Presumably he also believes in second chances and though he has had more than one crack at it, there are signs that at the age of 24, he may finally be on the right path to fulfilling his potential.
Gulbis finished last year ranked No.136 but after a volte-face in terms of his off-court preparation, he has won 13 straight matches, including a third career title in Delray Beach.
Today he gets the chance to test himself against one of the very best when he plays Rafael Nadal, in the Spaniard's first hard-court tournament in a year, for a place in the quarter-finals of the BNP Paribas Open.
The points he has earned here will send him close to the top 50, so how has he done it? By behaving truly like a professional sportsman, perhaps for the first time in his career. "I think I'm going to make it back to top 20 this season, for sure," he said. "I've quit a lot of things in my life. I quit smoking, drinking, staying up late." This is a man who once, in answer to a question about his liking for travelling by private jet thanks to his uber-wealthy father, said he also had a "helicopter, submarine and a spaceship".
It is a mark of Gulbis's talent that for all his false-dawns – and there have been many – he remains interesting, relevant and more importantly, capable of playing some outstanding tennis. He possesses brute force and delicate touch; on his day, he is top-10 quality; on his off-days, he would struggle to break the top 200.
"Of course I got smarter a little bit. First of all, I skipped Australia, did a longer preparation, practised really well and then, yeah, nothing really interesting to say about it. Hard work pays off eventually. That's it."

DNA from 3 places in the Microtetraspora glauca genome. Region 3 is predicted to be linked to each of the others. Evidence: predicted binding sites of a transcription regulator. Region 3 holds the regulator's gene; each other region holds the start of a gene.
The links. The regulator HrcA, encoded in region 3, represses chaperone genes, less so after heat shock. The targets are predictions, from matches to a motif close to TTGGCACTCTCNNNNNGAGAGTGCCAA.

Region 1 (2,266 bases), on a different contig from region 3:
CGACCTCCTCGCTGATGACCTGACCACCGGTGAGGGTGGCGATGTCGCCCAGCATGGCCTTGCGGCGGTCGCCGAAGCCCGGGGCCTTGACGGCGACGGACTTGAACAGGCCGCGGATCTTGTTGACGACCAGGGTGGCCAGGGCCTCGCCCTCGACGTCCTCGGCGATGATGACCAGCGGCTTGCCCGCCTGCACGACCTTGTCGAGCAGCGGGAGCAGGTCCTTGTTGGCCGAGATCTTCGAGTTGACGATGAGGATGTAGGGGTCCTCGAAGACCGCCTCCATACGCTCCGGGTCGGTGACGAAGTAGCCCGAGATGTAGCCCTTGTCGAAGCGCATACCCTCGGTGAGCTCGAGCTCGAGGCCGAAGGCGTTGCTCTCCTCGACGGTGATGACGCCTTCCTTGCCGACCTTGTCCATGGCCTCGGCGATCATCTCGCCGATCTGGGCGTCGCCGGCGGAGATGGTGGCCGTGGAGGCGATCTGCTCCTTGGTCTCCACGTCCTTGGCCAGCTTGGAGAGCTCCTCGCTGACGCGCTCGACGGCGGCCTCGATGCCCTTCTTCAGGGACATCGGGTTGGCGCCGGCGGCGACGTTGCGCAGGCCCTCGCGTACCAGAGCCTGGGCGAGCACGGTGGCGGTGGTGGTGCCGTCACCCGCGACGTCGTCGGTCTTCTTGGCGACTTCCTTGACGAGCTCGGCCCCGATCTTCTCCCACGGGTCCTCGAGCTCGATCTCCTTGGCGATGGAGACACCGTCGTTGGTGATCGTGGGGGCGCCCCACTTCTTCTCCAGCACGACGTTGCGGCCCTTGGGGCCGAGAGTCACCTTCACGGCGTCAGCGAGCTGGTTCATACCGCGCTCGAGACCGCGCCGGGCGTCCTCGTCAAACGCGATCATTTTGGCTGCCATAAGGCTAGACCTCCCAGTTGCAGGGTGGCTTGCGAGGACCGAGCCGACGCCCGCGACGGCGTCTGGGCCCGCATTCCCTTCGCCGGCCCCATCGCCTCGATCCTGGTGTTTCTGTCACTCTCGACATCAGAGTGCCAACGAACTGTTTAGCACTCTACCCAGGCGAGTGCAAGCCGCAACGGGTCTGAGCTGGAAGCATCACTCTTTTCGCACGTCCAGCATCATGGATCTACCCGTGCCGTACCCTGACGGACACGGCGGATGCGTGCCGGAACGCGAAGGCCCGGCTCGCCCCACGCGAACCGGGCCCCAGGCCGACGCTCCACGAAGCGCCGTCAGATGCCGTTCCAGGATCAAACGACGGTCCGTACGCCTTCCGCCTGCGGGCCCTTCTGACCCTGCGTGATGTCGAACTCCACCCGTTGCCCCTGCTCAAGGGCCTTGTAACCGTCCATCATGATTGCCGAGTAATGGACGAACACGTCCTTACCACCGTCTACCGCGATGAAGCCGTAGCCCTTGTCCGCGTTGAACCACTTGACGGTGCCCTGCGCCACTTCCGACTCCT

Gulbis grew up training in Germany with Novak Djokovic and is a contemporary of Andy Murray, Juan Martin Del Potro and Marin Cilic. When he reached the quarter-finals of the French Open in 2008 as an 18-year-old, the only way seemed up, but life got in the way. Famously, the Latvian did not apply himself to practice the way his friends had done; instead he had highs, such as beating Roger Federer in Rome three years ago but they were outweighed by inconsistency. But having qualified in Delray Beach, he won the title and has already won five matches here. Nadal may be a little vulnerable in his first hard-court tournament in a year and Gulbis is not short of confidence.
"I like to play against Nadal because his ball and his heavy spin is good for my timing," he said. "I don't like when the opponents hit flat, deep balls. I like when they hit spin, high balls. It's easier for me to control them.
"When I play him now I know how he plays. Of course he's a great player but I honestly believe that if I play my best game I can beat him. I'm going to go for my shots – of course maybe it's going to take me more than one shot. Maybe it's going to take me two shots. One shot, one corner, one shot, other corner. I want to see him get it."
Gulbis would like nothing more than to prevent Nadal from setting up a likely meeting with Federer in the quarter-finals. Federer cruised past Ivan Dodig of Croatia in round three but tweaked his back late on.
"I'm not too worried," said Federer, who plays fellow Swiss Stanislas Wawrinka today. "I've gone through it so many times where you feel a little tweak. You might play next day; now this time around I have a day off, extra time. It's happened during grand slams, during tournaments, in practice. It's just something you learn to deal with. After this I also know I have a longer break to recover, so from that standpoint I'm not worried."
Murray was due to play Taipei's Yen-Hsun Lu in the third round late last night.